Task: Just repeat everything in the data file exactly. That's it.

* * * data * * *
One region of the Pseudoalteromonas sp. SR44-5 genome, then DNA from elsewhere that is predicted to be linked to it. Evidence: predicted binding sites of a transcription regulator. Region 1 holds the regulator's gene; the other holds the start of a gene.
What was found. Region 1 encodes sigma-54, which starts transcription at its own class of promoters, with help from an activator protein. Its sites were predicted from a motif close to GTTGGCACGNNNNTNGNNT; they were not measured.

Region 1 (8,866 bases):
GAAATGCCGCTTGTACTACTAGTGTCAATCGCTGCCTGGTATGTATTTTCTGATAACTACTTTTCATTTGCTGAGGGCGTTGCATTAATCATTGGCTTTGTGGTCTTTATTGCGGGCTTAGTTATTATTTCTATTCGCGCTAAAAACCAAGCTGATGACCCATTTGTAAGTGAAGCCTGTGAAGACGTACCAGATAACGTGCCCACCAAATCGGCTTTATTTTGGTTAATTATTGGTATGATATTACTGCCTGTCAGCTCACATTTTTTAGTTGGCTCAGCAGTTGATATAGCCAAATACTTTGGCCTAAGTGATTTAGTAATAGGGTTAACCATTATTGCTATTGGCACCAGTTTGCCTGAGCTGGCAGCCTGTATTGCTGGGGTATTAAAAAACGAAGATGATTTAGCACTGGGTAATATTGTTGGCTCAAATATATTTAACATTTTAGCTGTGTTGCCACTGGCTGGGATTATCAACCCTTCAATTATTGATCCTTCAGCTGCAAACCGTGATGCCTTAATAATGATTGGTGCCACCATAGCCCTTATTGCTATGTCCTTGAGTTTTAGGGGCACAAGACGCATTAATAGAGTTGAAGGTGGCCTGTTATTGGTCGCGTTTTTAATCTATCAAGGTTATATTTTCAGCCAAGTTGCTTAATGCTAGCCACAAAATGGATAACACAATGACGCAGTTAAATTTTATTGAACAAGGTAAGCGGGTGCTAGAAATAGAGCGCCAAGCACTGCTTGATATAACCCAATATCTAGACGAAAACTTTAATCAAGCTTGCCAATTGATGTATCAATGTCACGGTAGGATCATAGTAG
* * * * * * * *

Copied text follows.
One region of the Pseudoalteromonas sp. SR44-5 genome, then DNA from elsewhere that is predicted to be linked to it. Evidence: predicted binding sites of a transcription regulator. Region 1 holds the regulator's gene; the other holds the start of a gene.
What was found. Region 1 encodes sigma-54, which starts transcription at its own class of promoters, with help from an activator protein. Its sites were predicted from a motif close to GTTGGCACGNNNNTNGNNT; they were not measured.

Region 1 (8,866 bases):
GAAATGCCGCTTGTACTACTAGTGTCAATCGCTGCCTGGTATGTATTTTCTGATAACTACTTTTCATTTGCTGAGGGCGTTGCATTAATCATTGGCTTTGTGGTCTTTATTGCGGGCTTAGTTATTATTTCTATTCGCGCTAAAAACCAAGCTGATGACCCATTTGTAAGTGAAGCCTGTGAAGACGTACCAGATAACGTGCCCACCAAATCGGCTTTATTTTGGTTAATTATTGGTATGATATTACTGCCTGTCAGCTCACATTTTTTAGTTGGCTCAGCAGTTGATATAGCCAAATACTTTGGCCTAAGTGATTTAGTAATAGGGTTAACCATTATTGCTATTGGCACCAGTTTGCCTGAGCTGGCAGCCTGTATTGCTGGGGTATTAAAAAACGAAGATGATTTAGCACTGGGTAATATTGTTGGCTCAAATATATTTAACATTTTAGCTGTGTTGCCACTGGCTGGGATTATCAACCCTTCAATTATTGATCCTTCAGCTGCAAACCGTGATGCCTTAATAATGATTGGTGCCACCATAGCCCTTATTGCTATGTCCTTGAGTTTTAGGGGCACAAGACGCATTAATAGAGTTGAAGGTGGCCTGTTATTGGTCGCGTTTTTAATCTATCAAGGTTATATTTTCAGCCAAGTTGCTTAATGCTAGCCACAAAATGGATAACACAATGACGCAGTTAAATTTTATTGAACAAGGTAAGCGGGTGCTAGAAATAGAGCGCCAAGCACTGCTTGATATAACCCAATATCTAGACGAAAACTTTAATCAAGCTTGCCAATTGATGTATCAATGTCACGGTAGGATCATAGTAG